Road-Block for Oversea-Chinese Banking Corporation’s Blockbuster S$6.2 Billion Acquisition Of Wing Hang Bank: What’s Going to Happen?

wing hang

Earlier this April, Oversea-Chinese Banking Corporation(SGX: O39), one of South East Asia’s largest banks, announced its plans to take Hong Kong’s Wing Hang Bank private at HK$125 per share (a total of around S$6.2 billion).

Currently, OCBC has obtained more than 50% control of Wing Hang from its founders, the Fung family, and their associates. However, a surprise twist to OCBC’s acquisition has recently appeared in the form of USA-based hedge fund Elliott Capital Advisors which is run by billionaire Paul Singer.

The hedge fund, well-known for being activist investors and for investing in special situations (such as spin-offs), had been buying Wing Hang Bank at around HK$125 per share after OCBC’s acquisition announcement. Elliott Capital Advisors now own roughly 7.8% of the Hong Kong bank.

How might the emergence of the hedge fund affect OCBC?

Hong Kong’s listing rules

At first glance, OCBC seems to have nothing to worry about as the hedge fund only owns a relatively small stake in Wing Hang Bank.

However, for Hong Kong-listed companies, there is a rule that might pose some challenges to OCBC. Firstly, OCBC would need to acquire more than 90% of Wing Hang’s outstanding shares in order for its unconditional privatisation offer to be activated. With Elliott Capital Advisors already owning close to 8% of Wing Hang, OCBC might not be able to garner the required 90% stake that would allow it to fully acquire its target.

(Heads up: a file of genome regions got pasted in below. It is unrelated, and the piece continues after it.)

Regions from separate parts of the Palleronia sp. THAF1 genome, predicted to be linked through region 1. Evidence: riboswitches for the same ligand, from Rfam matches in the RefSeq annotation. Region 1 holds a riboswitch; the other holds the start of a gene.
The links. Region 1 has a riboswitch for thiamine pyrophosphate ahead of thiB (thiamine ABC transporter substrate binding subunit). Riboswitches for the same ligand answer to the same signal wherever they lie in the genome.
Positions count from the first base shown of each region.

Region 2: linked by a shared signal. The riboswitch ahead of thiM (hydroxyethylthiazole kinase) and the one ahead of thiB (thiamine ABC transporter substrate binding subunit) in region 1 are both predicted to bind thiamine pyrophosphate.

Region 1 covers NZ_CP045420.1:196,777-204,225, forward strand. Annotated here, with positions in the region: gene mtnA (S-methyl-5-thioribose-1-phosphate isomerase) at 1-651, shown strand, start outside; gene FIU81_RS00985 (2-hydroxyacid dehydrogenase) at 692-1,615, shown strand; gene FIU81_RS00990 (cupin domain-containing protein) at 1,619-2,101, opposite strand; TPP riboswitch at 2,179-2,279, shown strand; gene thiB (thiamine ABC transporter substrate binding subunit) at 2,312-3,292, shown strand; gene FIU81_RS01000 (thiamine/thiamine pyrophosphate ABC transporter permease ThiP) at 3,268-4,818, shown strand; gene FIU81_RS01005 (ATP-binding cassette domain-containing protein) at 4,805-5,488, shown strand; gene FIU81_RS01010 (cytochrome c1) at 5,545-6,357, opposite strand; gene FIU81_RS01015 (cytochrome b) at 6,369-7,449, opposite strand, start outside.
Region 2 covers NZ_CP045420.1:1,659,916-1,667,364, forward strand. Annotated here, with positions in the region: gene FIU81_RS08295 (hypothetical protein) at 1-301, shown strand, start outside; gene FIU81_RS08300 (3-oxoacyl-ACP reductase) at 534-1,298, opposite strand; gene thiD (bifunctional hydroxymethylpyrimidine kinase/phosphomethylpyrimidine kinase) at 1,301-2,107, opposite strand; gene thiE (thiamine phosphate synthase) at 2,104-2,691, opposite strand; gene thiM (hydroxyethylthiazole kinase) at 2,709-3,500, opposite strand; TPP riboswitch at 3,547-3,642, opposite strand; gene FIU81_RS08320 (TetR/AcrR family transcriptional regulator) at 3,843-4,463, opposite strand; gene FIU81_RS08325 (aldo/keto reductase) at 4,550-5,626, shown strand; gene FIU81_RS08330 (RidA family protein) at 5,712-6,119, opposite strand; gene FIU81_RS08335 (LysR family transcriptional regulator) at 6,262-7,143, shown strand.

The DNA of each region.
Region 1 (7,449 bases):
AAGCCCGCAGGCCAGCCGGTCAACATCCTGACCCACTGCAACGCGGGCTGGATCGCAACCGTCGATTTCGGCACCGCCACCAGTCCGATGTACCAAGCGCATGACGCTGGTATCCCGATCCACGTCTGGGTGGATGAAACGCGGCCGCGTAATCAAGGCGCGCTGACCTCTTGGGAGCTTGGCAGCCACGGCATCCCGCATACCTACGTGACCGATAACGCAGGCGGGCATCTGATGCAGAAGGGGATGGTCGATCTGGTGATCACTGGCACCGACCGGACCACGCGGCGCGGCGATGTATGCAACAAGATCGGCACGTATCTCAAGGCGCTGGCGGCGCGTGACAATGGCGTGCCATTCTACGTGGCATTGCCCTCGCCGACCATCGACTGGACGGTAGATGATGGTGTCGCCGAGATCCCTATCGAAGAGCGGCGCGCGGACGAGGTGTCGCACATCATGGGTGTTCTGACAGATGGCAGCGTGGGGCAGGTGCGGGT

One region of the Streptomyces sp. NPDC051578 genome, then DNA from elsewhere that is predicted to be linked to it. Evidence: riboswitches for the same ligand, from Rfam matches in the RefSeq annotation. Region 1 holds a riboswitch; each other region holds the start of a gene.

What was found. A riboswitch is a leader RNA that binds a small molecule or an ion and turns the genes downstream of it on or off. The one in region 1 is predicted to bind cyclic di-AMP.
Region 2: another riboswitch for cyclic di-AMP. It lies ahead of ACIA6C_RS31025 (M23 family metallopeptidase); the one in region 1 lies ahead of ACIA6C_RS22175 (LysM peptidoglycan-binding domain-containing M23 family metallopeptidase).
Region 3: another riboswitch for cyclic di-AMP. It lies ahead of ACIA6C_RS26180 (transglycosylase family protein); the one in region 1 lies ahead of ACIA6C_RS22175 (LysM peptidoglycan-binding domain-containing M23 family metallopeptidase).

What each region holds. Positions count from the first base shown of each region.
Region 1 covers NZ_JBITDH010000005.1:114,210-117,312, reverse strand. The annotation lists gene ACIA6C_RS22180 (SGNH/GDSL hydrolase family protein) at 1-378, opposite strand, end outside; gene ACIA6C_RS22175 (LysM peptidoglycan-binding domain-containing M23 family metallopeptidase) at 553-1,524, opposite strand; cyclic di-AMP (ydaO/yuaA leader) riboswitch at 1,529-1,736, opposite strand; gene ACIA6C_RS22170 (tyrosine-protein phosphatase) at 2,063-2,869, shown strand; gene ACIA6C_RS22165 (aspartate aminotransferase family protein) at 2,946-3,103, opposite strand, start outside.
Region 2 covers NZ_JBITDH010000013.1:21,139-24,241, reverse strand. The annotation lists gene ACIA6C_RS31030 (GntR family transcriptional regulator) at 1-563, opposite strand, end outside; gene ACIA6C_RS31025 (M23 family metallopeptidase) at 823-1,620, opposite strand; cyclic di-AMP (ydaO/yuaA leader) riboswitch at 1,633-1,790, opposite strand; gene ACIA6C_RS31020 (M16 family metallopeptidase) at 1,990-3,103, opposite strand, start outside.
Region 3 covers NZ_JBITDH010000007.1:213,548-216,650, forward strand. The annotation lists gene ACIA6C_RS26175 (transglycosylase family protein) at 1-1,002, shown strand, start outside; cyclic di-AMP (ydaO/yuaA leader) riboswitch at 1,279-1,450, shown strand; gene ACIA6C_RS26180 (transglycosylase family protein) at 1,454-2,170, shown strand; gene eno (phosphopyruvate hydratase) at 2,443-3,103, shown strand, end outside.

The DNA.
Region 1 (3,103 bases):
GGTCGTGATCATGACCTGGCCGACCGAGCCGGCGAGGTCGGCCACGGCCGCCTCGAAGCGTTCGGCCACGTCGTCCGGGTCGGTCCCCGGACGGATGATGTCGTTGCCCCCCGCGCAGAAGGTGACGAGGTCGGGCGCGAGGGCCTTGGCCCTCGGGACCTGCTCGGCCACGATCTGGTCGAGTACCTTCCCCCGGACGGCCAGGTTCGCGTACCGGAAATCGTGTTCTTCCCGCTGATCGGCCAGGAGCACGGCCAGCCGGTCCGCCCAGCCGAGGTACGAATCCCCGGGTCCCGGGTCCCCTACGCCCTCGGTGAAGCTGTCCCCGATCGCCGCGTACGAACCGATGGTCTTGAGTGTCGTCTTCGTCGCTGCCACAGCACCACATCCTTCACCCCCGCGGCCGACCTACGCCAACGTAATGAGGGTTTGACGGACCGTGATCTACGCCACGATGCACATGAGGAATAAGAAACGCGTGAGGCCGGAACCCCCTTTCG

Secondly, if Wing Hang remains as a listed entity, it must have a free float of at least 25% as per Hong Kong Exchange’s regulations; that means that OCBC can only own a maximum of 75% of Wing Hang should the latter remain a publicly-listed company.

OCBC’s takeover offer expires on 29 July 2014 – i.e. it has to own at least 90% of Wing Hang by that date or it would need to start paring down its ownership stake to not more than 75%. There’d be a problem for the bank if it gets stuck controlling between 75% and 90% of Wing Hang by the expiration date.

In that situation, OCBC might more or less have only two options: 1) it could purchase at a premium, whatever block of Wing Hang shares that Elliott owns in order to take Wing Hang private; or 2) it could sell its stake in Wing Hang down to the 75% mark.

Under the first option, OCBC might find itself having to cough up more capital to acquire Wing Hang than what it had initially budgeted for. With Singapore’s banking regulators recently looking to increase the capital ratio for banks island-wide, OCBC can potentially be caught in a difficult position in terms of raising the required capital.

With the second option, where Wing Hang remains a publicly-listed bank in Hong Kong, it’s likely that Wing Hang’s share price would fall back to the HK$80 range in which it was trading at prior to OCBC’s acquisition plans. If that happens, there’s a chance that OCBC might need to write down a portion of its investment in Wing Hang in the future, or at the very least, suffer some paper losses.

Foolish Summary

How the event will eventually play out is anyone’s guess. But one thing is for sure: OCBC had invested in Wing Hang with a very long time horizon in mind and would likely not have any desire to dispose of it in the foreseeable future. On the other hand, Elliott Capital likely had invested in Wing Hang with an event-driven investment thesis and I wouldn’t be surprised to see the hedge fund exit Wing Hang once there is certainty over how OCBC will react in the coming months.

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The information provided is for general information purposes only and is not intended to be personalised investment or financial advice. Motley Fool Singapore contributor Stanley Lim doesn’t own shares in any companies mentioned.